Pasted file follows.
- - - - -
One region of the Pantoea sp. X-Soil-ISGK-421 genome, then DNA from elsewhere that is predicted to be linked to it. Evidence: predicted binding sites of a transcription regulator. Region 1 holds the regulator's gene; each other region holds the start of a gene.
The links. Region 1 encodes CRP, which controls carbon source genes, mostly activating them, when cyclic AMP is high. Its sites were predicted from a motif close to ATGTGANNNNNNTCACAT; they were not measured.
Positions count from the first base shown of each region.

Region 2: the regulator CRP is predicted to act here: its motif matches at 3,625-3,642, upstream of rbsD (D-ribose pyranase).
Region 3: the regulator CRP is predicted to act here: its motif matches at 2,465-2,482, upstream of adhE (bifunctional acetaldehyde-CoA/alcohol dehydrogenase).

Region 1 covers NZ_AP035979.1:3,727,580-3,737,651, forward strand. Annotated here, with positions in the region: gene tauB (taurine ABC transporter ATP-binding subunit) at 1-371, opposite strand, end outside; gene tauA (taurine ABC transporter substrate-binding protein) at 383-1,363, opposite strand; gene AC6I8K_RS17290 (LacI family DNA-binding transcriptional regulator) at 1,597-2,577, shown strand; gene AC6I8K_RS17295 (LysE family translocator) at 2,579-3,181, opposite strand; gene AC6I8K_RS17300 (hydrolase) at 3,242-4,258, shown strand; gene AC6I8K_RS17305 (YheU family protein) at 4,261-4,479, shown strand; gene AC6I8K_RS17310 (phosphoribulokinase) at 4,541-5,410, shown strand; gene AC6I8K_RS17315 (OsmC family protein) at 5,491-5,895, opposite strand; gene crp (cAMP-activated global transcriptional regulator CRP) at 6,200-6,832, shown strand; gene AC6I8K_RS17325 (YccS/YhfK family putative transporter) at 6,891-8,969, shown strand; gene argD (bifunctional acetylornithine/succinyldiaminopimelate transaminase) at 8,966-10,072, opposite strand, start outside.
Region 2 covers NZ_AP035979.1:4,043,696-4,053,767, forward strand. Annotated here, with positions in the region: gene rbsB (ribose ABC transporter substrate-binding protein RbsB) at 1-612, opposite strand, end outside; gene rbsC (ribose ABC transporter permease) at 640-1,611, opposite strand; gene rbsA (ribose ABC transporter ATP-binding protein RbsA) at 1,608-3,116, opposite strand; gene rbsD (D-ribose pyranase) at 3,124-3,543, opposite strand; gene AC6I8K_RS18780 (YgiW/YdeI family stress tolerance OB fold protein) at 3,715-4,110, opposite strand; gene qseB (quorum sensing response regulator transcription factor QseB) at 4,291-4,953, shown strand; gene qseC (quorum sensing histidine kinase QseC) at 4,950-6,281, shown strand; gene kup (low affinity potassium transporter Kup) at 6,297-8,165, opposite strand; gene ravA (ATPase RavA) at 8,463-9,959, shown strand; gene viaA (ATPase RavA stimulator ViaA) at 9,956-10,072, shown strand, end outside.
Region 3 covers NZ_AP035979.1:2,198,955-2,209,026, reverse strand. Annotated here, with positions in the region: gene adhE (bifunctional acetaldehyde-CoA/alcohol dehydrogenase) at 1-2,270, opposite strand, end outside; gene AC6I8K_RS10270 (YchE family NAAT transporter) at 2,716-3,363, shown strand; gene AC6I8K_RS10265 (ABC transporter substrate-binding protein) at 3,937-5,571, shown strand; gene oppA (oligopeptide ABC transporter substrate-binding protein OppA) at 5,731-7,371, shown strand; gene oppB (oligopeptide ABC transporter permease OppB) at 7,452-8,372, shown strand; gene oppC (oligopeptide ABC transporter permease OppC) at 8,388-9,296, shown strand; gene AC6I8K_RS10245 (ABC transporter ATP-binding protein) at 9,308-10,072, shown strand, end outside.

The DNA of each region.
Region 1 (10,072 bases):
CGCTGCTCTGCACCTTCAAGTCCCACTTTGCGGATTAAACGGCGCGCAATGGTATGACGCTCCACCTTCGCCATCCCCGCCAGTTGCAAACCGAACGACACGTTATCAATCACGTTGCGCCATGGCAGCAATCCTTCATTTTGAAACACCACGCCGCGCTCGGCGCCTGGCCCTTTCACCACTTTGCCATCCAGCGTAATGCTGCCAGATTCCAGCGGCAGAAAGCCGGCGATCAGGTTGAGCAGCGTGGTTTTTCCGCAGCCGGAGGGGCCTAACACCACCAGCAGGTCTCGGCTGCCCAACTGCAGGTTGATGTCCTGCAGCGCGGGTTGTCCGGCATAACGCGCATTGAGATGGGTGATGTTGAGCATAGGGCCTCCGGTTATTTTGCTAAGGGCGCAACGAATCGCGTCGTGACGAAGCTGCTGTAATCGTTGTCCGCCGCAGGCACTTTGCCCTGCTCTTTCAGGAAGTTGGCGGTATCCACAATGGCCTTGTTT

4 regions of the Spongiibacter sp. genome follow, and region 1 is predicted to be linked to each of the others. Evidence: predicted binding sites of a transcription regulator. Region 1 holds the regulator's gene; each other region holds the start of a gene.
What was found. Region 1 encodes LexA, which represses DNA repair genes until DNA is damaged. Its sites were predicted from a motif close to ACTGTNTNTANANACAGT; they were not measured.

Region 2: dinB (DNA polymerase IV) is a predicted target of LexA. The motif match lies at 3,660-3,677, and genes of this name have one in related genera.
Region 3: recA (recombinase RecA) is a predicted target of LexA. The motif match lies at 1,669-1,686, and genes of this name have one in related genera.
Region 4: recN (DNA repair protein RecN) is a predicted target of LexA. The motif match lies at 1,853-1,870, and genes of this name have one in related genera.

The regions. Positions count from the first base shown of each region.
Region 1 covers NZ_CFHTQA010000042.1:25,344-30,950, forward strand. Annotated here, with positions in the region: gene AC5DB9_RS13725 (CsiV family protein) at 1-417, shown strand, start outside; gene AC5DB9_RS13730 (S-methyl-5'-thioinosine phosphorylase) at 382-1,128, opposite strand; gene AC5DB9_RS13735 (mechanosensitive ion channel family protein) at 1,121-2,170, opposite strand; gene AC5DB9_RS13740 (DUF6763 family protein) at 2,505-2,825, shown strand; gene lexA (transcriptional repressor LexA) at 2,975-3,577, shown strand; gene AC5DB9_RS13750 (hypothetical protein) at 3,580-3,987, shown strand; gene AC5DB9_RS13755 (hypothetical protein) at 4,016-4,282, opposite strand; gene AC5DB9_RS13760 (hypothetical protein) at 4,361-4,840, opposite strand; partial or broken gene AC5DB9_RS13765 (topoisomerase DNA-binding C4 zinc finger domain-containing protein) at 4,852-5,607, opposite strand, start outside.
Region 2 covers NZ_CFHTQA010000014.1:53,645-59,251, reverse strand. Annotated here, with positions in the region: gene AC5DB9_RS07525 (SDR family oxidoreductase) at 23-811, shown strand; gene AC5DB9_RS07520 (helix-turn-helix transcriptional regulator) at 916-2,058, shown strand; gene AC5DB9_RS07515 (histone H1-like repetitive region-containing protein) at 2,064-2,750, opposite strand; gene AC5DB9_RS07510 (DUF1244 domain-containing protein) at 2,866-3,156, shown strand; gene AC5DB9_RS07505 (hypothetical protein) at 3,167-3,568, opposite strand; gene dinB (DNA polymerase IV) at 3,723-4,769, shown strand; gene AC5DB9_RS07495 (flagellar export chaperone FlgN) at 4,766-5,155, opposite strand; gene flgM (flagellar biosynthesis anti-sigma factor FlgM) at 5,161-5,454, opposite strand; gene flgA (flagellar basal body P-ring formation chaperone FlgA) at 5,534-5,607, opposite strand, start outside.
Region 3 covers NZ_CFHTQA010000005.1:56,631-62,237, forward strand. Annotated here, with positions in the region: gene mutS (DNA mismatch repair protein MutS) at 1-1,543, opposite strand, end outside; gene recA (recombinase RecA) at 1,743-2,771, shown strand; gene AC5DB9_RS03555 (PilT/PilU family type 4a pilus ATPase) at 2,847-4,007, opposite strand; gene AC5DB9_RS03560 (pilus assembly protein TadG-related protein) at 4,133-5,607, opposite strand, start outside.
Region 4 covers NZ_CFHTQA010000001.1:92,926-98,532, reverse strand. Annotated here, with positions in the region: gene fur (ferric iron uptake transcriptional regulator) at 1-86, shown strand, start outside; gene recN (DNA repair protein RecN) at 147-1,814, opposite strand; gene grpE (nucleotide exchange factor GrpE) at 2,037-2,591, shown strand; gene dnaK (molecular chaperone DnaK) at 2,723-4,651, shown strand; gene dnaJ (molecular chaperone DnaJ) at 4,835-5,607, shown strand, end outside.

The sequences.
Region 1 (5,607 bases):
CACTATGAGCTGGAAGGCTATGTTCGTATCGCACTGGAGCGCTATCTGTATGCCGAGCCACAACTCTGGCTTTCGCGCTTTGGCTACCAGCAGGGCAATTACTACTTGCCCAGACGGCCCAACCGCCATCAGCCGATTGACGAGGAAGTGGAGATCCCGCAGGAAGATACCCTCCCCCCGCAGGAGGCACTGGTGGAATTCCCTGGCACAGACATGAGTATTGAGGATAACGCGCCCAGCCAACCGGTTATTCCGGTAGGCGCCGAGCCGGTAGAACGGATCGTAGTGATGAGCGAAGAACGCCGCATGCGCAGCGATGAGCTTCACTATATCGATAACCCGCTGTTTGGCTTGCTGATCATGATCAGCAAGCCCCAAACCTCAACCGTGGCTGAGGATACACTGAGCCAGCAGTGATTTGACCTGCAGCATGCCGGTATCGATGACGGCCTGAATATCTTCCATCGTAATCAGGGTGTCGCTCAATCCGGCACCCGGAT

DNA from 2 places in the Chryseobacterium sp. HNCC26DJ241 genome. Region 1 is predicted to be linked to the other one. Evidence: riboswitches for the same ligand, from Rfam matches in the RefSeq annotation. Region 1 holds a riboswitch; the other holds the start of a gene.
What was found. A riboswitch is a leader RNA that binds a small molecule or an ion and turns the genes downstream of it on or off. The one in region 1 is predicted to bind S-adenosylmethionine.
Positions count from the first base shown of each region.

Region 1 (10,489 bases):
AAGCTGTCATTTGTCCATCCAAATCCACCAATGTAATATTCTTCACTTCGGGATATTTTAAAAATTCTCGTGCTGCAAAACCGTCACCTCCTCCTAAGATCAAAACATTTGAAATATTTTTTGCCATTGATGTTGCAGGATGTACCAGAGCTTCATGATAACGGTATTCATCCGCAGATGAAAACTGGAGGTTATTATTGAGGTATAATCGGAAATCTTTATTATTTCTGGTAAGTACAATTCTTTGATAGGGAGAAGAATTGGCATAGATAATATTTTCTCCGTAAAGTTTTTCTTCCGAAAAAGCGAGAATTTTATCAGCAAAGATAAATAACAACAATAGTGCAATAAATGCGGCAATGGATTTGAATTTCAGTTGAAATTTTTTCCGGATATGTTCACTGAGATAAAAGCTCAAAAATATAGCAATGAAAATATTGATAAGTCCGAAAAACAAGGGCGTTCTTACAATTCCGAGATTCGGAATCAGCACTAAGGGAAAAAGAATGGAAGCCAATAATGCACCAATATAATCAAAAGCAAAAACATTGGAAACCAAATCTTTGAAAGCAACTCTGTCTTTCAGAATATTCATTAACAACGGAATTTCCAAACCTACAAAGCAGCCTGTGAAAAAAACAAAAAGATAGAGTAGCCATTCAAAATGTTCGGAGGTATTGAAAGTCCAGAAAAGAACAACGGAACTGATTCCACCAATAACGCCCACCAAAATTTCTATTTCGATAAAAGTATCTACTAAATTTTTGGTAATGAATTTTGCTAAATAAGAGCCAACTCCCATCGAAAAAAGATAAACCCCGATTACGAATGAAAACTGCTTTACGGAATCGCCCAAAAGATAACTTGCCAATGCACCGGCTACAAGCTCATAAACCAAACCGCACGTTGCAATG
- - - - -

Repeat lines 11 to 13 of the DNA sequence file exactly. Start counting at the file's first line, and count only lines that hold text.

CGCTGCTCTGCACCTTCAAGTCCCACTTTGCGGATTAAACGGCGCGCAATGGTATGACGCTCCACCTTCGCCATCCCCGCCAGTTGCAAACCGAACGACACGTTATCAATCACGTTGCGCCATGGCAGCAATCCTTCATTTTGAAACACCACGCCGCGCTCGGCGCCTGGCCCTTTCACCACTTTGCCATCCAGCGTAATGCTGCCAGATTCCAGCGGCAGAAAGCCGGCGATCAGGTTGAGCAGCGTGGTTTTTCCGCAGCCGGAGGGGCCTAACACCACCAGCAGGTCTCGGCTGCCCAACTGCAGGTTGATGTCCTGCAGCGCGGGTTGTCCGGCATAACGCGCATTGAGATGGGTGATGTTGAGCATAGGGCCTCCGGTTATTTTGCTAAGGGCGCAACGAATCGCGTCGTGACGAAGCTGCTGTAATCGTTGTCCGCCGCAGGCACTTTGCCCTGCTCTTTCAGGAAGTTGGCGGTATCCACAATGGCCTTGTTT

4 regions of the Spongiibacter sp. genome follow, and region 1 is predicted to be linked to each of the others. Evidence: predicted binding sites of a transcription regulator. Region 1 holds the regulator's gene; each other region holds the start of a gene.
What was found. Region 1 encodes LexA, which represses DNA repair genes until DNA is damaged. Its sites were predicted from a motif close to ACTGTNTNTANANACAGT; they were not measured.